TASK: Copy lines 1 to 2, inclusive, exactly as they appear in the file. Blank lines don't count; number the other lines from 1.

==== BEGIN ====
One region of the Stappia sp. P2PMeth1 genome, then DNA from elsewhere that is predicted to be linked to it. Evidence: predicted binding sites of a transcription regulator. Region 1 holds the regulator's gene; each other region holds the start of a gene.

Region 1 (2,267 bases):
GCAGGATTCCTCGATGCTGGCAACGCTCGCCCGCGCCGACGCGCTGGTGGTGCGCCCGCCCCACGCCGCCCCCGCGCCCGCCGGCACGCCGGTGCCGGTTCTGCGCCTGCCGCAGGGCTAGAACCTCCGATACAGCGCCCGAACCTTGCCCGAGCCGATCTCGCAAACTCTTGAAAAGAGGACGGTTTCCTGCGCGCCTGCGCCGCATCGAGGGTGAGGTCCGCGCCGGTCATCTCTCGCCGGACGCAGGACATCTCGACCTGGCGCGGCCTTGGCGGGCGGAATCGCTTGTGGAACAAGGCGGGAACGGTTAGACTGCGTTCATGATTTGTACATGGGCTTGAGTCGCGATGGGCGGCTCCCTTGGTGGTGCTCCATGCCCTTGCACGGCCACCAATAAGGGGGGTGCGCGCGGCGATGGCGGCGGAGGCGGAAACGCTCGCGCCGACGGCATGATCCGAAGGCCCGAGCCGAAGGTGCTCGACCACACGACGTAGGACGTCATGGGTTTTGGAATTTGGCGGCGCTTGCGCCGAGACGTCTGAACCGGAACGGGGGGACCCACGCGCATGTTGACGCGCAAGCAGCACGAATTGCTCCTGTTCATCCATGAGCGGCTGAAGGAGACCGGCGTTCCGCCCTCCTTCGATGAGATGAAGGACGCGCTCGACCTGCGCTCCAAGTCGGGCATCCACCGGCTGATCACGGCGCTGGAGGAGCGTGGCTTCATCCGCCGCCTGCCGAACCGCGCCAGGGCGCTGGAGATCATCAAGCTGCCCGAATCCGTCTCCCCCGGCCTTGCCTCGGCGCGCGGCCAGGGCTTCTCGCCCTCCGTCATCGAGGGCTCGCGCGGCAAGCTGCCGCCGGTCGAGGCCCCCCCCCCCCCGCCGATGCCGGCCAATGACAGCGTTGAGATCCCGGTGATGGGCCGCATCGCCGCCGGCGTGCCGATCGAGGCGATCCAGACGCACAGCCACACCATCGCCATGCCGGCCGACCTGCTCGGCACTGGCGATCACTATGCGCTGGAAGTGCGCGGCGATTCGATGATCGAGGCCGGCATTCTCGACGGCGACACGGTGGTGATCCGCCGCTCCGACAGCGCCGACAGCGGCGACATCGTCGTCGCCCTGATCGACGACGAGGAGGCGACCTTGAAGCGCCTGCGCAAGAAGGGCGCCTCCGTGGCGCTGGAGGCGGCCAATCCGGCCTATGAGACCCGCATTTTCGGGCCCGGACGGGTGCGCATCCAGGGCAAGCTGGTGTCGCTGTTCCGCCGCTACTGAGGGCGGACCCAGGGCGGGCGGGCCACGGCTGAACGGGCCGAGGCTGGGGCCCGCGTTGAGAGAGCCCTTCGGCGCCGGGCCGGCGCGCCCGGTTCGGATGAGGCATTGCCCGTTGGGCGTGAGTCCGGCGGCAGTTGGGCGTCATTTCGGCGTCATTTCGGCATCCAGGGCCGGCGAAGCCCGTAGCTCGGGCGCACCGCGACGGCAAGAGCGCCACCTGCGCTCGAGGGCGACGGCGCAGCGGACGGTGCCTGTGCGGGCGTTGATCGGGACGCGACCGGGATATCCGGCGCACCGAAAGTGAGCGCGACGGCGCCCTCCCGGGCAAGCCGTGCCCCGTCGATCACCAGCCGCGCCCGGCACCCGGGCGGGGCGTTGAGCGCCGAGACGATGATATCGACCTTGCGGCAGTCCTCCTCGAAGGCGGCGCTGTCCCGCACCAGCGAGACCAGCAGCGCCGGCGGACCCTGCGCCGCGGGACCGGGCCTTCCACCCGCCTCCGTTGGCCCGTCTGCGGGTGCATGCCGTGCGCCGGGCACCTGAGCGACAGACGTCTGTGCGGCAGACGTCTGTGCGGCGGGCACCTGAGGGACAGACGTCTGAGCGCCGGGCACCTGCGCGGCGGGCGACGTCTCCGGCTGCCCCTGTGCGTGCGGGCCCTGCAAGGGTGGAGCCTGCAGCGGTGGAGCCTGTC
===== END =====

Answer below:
One region of the Stappia sp. P2PMeth1 genome, then DNA from elsewhere that is predicted to be linked to it. Evidence: predicted binding sites of a transcription regulator. Region 1 holds the regulator's gene; each other region holds the start of a gene.

Region 1 (2,267 bases):